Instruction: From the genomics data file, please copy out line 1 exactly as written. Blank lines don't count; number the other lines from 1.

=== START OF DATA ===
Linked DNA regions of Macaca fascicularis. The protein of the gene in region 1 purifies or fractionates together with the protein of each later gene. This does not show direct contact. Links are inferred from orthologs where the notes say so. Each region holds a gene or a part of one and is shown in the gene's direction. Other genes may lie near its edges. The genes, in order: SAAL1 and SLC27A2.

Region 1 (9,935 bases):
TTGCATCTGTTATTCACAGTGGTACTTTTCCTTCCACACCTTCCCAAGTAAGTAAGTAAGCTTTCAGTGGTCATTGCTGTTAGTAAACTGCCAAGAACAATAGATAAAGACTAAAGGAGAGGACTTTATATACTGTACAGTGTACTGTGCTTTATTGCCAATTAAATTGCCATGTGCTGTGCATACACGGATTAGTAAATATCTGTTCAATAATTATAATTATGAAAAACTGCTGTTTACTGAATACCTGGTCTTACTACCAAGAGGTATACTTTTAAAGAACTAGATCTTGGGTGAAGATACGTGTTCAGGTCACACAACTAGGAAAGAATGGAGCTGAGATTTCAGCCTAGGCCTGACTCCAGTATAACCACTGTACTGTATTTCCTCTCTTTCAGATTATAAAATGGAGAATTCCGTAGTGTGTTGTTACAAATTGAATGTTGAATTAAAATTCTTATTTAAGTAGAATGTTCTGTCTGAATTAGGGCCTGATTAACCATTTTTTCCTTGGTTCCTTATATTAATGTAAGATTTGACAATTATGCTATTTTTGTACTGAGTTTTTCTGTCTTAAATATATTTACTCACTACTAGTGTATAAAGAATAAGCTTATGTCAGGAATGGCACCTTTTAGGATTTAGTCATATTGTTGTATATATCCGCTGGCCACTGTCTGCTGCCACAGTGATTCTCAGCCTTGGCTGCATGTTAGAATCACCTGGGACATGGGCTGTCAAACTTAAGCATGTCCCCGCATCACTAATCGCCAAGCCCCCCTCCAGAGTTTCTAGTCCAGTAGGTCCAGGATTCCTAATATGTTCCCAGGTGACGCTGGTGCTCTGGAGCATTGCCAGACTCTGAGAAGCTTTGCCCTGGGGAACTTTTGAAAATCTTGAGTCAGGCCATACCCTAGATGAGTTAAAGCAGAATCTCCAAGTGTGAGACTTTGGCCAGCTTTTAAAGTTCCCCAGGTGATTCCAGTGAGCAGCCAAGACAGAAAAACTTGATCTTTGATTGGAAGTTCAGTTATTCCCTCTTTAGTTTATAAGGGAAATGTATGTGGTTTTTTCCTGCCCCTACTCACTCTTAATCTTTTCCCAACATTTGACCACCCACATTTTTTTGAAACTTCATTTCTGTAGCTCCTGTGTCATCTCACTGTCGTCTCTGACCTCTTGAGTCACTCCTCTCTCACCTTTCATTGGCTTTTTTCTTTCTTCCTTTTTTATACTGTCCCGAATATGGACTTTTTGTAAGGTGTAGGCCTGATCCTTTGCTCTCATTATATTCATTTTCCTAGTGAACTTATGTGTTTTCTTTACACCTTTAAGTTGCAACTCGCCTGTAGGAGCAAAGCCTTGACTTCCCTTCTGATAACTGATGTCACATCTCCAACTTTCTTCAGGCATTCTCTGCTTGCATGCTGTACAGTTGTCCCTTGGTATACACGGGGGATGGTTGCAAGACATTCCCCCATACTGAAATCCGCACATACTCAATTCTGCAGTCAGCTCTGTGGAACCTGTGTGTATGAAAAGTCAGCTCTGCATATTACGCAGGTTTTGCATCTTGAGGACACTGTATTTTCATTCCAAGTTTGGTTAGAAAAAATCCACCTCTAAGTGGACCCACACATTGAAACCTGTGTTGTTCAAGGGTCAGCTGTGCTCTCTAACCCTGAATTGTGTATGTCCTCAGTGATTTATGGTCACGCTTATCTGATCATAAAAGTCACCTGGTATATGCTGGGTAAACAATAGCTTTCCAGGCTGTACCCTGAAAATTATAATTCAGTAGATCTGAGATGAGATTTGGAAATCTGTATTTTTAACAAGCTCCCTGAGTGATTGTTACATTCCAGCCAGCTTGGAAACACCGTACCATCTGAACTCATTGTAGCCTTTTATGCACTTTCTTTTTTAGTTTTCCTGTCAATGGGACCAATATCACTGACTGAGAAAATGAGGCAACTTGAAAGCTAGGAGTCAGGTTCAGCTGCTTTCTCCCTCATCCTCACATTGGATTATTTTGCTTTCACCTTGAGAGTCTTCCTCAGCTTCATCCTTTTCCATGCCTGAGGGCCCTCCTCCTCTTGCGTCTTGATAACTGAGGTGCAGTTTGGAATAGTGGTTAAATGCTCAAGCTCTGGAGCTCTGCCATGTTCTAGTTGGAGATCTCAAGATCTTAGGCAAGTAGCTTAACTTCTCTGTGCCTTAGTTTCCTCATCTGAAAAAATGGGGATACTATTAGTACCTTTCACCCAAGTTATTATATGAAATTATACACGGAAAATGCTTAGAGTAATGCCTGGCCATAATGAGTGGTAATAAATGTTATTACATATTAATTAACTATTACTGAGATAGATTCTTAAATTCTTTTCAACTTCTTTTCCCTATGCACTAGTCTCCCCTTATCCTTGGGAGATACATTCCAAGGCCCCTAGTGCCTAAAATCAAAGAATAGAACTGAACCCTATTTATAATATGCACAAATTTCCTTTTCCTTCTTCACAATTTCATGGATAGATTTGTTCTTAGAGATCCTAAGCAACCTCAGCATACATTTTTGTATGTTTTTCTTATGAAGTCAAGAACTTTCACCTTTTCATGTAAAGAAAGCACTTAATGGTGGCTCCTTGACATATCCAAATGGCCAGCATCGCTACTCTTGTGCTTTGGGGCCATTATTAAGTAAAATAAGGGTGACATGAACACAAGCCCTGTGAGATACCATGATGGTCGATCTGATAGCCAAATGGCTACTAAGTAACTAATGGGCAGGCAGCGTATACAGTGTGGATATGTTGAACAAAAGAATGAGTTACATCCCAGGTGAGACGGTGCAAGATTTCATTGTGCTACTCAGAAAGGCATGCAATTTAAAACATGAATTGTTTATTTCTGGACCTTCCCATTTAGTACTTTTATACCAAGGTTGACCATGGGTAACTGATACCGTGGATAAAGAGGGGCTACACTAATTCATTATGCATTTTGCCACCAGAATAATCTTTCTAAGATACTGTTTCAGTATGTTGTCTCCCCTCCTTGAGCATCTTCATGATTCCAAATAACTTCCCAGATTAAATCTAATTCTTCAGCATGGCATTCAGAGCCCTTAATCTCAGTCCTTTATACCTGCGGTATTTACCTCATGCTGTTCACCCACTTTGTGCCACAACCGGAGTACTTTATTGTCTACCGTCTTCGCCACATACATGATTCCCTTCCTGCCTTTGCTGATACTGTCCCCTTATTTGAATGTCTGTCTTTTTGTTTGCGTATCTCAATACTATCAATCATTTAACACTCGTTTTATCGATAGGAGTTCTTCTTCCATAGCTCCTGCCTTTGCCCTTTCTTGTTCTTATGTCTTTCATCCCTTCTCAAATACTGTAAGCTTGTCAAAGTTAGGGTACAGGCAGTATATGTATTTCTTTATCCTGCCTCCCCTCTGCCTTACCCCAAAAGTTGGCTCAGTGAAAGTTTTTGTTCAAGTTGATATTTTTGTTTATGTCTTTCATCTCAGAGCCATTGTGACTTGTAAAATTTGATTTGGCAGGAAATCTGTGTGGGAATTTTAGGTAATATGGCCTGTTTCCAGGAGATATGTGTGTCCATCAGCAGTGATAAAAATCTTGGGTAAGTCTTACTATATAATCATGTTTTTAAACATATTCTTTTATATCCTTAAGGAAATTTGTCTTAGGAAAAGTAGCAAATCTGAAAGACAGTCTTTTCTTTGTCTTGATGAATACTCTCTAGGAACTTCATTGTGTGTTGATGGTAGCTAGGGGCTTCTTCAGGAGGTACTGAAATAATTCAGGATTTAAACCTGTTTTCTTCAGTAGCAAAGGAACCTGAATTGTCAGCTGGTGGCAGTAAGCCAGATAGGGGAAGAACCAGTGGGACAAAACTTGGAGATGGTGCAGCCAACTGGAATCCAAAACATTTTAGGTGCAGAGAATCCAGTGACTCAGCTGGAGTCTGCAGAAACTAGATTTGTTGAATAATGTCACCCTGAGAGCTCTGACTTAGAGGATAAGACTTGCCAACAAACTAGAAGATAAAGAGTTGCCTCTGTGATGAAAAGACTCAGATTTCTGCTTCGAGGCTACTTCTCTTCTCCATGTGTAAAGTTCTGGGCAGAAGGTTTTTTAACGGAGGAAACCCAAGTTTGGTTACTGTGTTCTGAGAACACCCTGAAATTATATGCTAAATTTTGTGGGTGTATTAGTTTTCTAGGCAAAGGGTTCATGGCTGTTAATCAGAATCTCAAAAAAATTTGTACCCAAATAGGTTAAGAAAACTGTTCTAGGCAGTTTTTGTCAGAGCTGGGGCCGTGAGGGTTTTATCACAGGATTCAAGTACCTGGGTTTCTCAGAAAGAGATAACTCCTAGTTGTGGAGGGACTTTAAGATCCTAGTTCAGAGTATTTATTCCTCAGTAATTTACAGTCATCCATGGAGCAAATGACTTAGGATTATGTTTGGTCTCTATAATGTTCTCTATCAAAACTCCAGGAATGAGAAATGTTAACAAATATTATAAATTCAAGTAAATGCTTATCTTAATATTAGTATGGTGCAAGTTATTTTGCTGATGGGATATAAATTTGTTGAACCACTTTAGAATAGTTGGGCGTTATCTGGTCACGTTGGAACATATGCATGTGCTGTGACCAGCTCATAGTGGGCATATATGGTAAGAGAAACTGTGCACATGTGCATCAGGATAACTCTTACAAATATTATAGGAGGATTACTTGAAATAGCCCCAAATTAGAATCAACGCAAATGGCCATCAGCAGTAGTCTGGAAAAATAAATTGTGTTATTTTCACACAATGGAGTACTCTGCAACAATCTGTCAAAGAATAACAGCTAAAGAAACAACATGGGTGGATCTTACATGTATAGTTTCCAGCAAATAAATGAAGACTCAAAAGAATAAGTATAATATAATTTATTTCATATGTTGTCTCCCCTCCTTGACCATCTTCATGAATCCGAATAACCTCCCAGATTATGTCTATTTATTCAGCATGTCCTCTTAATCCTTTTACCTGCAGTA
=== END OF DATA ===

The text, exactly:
Linked DNA regions of Macaca fascicularis. The protein of the gene in region 1 purifies or fractionates together with the protein of each later gene. This does not show direct contact. Links are inferred from orthologs where the notes say so. Each region holds a gene or a part of one and is shown in the gene's direction. Other genes may lie near its edges. The genes, in order: SAAL1 and SLC27A2.